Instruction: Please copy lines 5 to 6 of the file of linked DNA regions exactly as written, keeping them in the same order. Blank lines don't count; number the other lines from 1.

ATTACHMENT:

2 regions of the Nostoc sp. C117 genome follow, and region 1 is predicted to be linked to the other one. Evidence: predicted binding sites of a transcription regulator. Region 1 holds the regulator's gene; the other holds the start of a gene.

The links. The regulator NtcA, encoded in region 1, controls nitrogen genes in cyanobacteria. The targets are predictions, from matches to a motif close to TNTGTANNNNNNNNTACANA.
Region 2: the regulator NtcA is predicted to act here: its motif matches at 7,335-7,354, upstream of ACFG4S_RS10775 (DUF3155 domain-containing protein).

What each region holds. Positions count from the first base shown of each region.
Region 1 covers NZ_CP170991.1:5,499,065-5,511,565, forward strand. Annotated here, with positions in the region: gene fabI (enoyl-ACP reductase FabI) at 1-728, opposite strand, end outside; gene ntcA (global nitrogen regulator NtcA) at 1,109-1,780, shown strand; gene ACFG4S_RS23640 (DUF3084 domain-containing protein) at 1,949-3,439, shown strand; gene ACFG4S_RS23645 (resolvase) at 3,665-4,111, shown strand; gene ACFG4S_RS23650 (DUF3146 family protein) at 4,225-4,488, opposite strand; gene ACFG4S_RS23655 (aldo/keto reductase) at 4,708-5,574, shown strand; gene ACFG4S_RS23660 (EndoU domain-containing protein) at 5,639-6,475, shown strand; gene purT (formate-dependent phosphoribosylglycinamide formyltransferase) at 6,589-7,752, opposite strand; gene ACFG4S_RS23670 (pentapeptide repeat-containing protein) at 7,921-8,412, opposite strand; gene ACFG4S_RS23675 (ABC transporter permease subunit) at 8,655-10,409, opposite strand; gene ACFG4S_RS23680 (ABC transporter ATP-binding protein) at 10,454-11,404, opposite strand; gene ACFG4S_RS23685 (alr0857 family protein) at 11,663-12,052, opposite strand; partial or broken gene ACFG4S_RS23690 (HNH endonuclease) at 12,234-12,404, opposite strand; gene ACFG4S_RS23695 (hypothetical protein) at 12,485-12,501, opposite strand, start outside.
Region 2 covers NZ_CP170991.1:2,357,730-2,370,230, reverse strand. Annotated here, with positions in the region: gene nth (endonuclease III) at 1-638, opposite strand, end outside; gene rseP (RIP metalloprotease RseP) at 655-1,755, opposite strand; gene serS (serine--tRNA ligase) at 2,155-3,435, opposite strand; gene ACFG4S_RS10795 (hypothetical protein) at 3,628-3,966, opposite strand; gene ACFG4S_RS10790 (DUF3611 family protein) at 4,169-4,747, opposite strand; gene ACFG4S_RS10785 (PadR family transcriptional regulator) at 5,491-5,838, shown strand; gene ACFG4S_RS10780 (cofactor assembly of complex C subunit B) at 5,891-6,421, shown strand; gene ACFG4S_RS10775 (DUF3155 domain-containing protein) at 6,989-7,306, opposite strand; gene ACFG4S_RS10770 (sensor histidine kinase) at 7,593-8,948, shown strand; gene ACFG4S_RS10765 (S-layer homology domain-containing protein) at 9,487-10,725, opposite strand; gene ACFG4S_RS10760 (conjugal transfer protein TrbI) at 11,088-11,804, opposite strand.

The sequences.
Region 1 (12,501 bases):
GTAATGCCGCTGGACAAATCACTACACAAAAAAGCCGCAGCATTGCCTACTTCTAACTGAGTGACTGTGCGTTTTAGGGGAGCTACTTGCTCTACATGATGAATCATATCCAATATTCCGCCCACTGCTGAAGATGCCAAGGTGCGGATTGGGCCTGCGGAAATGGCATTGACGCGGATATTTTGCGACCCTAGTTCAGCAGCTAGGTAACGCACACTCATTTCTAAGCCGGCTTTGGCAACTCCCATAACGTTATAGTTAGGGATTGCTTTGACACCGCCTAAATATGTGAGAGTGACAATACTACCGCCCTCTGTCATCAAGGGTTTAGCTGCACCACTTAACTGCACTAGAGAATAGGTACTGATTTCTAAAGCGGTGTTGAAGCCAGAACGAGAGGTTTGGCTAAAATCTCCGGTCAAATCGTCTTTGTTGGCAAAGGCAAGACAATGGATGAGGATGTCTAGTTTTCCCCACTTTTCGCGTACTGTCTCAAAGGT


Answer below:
Region 1 covers NZ_CP170991.1:5,499,065-5,511,565, forward strand. Annotated here, with positions in the region: gene fabI (enoyl-ACP reductase FabI) at 1-728, opposite strand, end outside; gene ntcA (global nitrogen regulator NtcA) at 1,109-1,780, shown strand; gene ACFG4S_RS23640 (DUF3084 domain-containing protein) at 1,949-3,439, shown strand; gene ACFG4S_RS23645 (resolvase) at 3,665-4,111, shown strand; gene ACFG4S_RS23650 (DUF3146 family protein) at 4,225-4,488, opposite strand; gene ACFG4S_RS23655 (aldo/keto reductase) at 4,708-5,574, shown strand; gene ACFG4S_RS23660 (EndoU domain-containing protein) at 5,639-6,475, shown strand; gene purT (formate-dependent phosphoribosylglycinamide formyltransferase) at 6,589-7,752, opposite strand; gene ACFG4S_RS23670 (pentapeptide repeat-containing protein) at 7,921-8,412, opposite strand; gene ACFG4S_RS23675 (ABC transporter permease subunit) at 8,655-10,409, opposite strand; gene ACFG4S_RS23680 (ABC transporter ATP-binding protein) at 10,454-11,404, opposite strand; gene ACFG4S_RS23685 (alr0857 family protein) at 11,663-12,052, opposite strand; partial or broken gene ACFG4S_RS23690 (HNH endonuclease) at 12,234-12,404, opposite strand; gene ACFG4S_RS23695 (hypothetical protein) at 12,485-12,501, opposite strand, start outside.
Region 2 covers NZ_CP170991.1:2,357,730-2,370,230, reverse strand. Annotated here, with positions in the region: gene nth (endonuclease III) at 1-638, opposite strand, end outside; gene rseP (RIP metalloprotease RseP) at 655-1,755, opposite strand; gene serS (serine--tRNA ligase) at 2,155-3,435, opposite strand; gene ACFG4S_RS10795 (hypothetical protein) at 3,628-3,966, opposite strand; gene ACFG4S_RS10790 (DUF3611 family protein) at 4,169-4,747, opposite strand; gene ACFG4S_RS10785 (PadR family transcriptional regulator) at 5,491-5,838, shown strand; gene ACFG4S_RS10780 (cofactor assembly of complex C subunit B) at 5,891-6,421, shown strand; gene ACFG4S_RS10775 (DUF3155 domain-containing protein) at 6,989-7,306, opposite strand; gene ACFG4S_RS10770 (sensor histidine kinase) at 7,593-8,948, shown strand; gene ACFG4S_RS10765 (S-layer homology domain-containing protein) at 9,487-10,725, opposite strand; gene ACFG4S_RS10760 (conjugal transfer protein TrbI) at 11,088-11,804, opposite strand.